15. While welcoming the establishment of an Independent National Commission on Human Rights (INCHR) following the Comprehensive Peace Agreement (CPA) in August 2003, the Committee remains concerned that the mandate of the INCHR does not provide for specific measures to deal with children’s rights and individual complaints.
16. Taking into account its General Comment No. 2 (2002) on the role of national human rights institutions, the Committee recommends that the State party provide INCHR with adequate human and financial resources and enable it to monitor and evaluate progress in the implementation of the Convention at national and local level. Moreover, INCHR should be empowered to receive and investigate complaints about violations of children’s rights and address them effectively in a child-sensitive manner.
Resources for children
17. The Committee is concerned that budgetary allocations are insufficient to respond to national and local priorities for the promotion and protection of children’s rights. The Committee is also concerned that aggravated by internal strife and governance problems, international development assistance is slowly delivered.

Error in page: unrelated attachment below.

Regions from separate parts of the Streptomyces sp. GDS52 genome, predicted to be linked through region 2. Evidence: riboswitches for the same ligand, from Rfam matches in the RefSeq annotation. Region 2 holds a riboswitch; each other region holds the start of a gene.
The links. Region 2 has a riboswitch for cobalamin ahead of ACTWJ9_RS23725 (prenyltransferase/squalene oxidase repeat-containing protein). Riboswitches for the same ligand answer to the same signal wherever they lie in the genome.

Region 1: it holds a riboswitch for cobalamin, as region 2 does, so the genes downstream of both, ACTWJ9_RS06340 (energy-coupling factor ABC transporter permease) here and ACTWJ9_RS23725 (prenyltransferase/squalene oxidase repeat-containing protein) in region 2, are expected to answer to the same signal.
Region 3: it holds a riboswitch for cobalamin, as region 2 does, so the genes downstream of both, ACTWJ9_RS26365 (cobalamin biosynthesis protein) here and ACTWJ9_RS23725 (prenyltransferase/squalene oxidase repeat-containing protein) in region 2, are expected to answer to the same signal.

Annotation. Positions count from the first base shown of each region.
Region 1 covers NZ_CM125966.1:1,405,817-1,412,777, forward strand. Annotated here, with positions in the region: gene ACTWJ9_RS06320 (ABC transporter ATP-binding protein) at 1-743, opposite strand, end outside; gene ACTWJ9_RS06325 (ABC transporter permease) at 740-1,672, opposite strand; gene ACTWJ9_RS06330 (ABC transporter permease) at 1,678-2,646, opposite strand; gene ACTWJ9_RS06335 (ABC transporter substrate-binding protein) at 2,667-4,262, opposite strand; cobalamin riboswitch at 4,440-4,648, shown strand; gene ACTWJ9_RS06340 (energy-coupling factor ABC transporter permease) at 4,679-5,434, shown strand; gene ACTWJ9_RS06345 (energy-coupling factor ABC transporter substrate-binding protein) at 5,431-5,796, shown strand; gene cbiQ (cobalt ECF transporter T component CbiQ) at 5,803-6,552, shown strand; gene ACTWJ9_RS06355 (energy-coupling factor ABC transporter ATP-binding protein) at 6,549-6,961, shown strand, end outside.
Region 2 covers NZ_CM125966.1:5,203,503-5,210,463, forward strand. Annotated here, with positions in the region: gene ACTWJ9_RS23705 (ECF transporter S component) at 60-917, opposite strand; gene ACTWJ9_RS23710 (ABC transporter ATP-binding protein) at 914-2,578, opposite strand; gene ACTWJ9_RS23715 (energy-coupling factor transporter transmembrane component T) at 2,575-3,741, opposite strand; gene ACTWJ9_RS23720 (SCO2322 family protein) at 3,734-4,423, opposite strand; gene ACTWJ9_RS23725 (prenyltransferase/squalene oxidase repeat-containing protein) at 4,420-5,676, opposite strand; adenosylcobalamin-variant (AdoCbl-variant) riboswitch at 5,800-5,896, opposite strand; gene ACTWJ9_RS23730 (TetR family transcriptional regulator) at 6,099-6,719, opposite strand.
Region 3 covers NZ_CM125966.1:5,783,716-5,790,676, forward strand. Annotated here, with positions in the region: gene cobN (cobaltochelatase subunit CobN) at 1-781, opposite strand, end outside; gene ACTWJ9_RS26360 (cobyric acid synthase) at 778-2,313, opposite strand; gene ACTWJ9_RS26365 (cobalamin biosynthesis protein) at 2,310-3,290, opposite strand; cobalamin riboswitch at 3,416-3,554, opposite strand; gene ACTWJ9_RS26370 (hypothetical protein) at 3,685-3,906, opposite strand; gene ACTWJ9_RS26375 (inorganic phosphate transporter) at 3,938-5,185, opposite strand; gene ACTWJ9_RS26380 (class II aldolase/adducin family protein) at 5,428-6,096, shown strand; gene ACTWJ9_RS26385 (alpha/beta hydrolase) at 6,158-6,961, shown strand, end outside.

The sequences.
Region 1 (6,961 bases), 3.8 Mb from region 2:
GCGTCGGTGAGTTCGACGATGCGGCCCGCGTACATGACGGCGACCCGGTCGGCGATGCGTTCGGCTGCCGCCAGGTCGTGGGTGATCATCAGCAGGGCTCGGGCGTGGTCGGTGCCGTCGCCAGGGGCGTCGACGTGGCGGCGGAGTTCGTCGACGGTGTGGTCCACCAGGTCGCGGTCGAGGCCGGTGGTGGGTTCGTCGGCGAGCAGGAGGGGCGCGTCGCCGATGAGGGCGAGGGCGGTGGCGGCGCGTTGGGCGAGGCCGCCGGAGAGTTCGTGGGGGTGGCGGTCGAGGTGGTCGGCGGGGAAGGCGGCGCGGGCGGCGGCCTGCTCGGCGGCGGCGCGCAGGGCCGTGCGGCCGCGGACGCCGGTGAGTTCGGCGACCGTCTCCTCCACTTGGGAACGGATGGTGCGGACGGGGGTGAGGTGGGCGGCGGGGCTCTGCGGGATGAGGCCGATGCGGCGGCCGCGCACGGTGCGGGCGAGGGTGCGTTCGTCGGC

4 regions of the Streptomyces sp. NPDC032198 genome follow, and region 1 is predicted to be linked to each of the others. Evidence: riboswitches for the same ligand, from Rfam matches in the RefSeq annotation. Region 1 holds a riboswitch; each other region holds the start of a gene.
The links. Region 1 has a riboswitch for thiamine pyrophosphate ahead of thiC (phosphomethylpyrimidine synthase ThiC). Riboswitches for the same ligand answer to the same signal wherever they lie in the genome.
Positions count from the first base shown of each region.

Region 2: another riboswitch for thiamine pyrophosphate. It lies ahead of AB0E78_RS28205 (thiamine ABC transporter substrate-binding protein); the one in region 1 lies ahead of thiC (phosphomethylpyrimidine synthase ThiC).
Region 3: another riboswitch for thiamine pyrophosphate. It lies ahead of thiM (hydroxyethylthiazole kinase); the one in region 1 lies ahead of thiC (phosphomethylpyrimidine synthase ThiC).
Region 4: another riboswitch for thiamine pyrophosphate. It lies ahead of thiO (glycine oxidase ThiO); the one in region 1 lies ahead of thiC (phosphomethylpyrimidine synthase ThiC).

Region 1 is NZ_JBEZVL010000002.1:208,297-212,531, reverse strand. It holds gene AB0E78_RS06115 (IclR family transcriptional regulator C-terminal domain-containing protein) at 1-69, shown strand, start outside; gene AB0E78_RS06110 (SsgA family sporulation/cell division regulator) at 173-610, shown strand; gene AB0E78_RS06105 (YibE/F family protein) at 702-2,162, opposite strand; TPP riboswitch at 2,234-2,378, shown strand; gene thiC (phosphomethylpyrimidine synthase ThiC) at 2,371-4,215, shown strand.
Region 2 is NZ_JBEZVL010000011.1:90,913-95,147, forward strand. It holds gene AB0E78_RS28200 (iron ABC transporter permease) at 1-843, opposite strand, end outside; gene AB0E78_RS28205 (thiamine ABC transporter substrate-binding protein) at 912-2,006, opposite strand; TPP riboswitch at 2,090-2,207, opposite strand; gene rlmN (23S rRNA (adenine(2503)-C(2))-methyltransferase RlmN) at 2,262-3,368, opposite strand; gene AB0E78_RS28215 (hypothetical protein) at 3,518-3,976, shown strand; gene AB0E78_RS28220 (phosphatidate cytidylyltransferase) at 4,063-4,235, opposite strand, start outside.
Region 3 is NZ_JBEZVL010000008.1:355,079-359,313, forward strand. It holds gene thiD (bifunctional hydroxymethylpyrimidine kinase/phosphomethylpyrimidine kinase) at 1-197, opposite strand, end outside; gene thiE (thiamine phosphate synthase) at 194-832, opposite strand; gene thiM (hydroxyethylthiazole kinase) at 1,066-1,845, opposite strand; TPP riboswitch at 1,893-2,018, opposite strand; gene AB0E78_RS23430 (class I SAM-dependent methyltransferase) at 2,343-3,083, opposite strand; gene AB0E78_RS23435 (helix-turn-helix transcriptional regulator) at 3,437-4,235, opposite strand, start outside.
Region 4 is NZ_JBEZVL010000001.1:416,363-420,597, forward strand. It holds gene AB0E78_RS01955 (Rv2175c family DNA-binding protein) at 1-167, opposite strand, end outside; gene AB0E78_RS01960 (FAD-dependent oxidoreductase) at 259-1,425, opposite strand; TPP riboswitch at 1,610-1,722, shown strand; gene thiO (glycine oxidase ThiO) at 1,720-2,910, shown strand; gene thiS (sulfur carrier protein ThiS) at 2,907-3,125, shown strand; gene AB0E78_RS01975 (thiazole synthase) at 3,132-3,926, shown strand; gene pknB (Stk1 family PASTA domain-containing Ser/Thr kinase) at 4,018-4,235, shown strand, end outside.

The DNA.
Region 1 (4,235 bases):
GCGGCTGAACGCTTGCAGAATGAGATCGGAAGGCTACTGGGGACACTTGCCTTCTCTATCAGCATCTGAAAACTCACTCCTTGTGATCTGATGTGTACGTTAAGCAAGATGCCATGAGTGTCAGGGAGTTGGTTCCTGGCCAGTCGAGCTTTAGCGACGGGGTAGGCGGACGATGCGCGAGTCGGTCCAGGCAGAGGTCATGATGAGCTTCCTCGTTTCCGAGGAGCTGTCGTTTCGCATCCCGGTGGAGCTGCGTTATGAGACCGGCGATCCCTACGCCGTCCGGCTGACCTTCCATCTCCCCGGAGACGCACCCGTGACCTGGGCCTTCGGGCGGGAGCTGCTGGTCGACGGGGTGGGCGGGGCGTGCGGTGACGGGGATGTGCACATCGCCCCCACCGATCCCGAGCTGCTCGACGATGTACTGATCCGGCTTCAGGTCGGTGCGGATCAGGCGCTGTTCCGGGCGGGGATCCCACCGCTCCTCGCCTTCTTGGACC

18. In the light of articles 2 and 3, the Committee recommends that the State party pay particular attention to the full implementation of article 4 of the Convention by prioritizing budgetary allocations to ensure implementation of the economic, social and cultural rights of children, in particular those belonging to economically disadvantaged groups, “to the maximum extent of … available resources and, where needed, within the framework of international cooperation”.
19. While acknowledging some efforts made by the State party, the Committee is concerned about the existing lack of systematic and comprehensive collection of disaggregated data for all areas covered by the Convention and in relation to all groups of children in order to monitor and evaluate progress achieved and assess the impact of policies adopted with respect to children.